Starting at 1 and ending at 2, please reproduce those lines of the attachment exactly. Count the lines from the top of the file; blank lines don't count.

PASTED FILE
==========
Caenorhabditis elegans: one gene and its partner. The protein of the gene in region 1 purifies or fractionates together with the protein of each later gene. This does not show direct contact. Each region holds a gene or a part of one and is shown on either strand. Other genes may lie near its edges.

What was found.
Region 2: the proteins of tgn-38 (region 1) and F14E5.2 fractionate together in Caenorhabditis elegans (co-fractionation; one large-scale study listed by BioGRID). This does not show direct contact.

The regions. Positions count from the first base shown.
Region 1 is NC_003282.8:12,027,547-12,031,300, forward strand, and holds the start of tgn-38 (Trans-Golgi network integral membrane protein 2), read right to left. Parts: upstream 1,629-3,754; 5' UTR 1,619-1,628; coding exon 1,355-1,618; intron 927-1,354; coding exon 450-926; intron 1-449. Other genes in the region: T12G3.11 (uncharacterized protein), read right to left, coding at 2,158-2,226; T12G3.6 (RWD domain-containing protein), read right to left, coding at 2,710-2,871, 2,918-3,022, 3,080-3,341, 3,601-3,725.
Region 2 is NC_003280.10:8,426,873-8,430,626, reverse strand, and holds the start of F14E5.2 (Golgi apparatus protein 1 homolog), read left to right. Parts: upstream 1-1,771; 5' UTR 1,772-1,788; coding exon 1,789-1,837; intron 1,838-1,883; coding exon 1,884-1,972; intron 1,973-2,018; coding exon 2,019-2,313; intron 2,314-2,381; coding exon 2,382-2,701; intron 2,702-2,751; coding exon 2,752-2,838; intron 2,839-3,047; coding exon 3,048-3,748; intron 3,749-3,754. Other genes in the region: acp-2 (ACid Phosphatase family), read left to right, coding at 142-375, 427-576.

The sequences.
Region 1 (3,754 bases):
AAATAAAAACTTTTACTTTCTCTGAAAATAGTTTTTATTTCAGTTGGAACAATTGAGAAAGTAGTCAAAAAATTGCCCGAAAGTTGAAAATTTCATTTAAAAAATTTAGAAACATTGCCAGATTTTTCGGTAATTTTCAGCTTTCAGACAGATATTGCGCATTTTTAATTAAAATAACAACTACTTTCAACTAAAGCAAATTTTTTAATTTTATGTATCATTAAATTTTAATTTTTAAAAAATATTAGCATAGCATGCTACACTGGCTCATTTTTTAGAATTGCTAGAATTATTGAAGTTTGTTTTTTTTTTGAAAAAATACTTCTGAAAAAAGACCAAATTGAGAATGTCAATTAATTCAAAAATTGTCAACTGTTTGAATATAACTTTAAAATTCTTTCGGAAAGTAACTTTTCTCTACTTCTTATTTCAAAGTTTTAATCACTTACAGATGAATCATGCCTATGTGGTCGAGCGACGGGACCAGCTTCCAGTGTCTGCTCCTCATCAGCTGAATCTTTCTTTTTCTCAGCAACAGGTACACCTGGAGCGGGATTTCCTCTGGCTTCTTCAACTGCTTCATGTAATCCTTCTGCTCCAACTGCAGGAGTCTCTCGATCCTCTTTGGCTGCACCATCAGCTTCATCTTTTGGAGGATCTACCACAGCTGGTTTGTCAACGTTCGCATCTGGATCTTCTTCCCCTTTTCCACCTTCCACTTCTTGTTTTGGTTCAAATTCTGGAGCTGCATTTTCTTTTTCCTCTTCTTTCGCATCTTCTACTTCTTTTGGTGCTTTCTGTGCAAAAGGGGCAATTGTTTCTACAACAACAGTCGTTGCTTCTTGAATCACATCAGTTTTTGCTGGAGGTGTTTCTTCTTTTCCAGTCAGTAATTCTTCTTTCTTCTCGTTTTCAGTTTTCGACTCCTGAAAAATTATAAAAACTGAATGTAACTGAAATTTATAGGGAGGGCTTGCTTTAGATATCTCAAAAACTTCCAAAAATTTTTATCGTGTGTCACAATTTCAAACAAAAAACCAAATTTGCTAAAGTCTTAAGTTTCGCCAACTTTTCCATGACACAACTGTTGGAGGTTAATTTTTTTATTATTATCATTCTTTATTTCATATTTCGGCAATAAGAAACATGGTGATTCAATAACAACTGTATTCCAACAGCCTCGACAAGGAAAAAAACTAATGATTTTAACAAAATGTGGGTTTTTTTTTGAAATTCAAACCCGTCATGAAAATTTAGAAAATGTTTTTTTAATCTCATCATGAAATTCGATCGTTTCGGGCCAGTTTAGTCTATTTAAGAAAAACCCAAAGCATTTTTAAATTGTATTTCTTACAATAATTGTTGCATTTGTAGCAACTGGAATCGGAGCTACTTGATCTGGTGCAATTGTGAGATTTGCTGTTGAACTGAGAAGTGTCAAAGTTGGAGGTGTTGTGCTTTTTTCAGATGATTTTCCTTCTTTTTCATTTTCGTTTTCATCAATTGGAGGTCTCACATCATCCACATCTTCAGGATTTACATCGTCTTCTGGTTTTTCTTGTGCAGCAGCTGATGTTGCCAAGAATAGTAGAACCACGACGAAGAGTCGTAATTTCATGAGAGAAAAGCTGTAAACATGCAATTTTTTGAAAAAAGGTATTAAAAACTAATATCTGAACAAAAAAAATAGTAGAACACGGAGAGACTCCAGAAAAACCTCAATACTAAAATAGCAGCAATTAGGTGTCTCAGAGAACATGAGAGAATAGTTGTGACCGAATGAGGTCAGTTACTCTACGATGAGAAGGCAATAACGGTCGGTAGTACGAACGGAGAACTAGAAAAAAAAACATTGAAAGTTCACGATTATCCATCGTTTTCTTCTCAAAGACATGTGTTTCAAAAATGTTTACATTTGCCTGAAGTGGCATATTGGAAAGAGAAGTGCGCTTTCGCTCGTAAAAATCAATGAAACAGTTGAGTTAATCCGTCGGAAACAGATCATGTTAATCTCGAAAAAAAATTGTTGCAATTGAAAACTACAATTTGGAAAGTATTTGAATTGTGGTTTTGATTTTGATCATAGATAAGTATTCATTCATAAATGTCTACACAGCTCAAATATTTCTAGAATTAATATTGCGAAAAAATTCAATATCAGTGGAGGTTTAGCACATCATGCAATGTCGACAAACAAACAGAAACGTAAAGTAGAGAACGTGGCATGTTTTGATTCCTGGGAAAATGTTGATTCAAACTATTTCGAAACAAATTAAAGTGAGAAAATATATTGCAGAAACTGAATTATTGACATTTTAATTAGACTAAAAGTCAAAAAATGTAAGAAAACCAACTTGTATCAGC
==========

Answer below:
Caenorhabditis elegans: one gene and its partner. The protein of the gene in region 1 purifies or fractionates together with the protein of each later gene. This does not show direct contact. Each region holds a gene or a part of one and is shown on either strand. Other genes may lie near its edges.

What was found.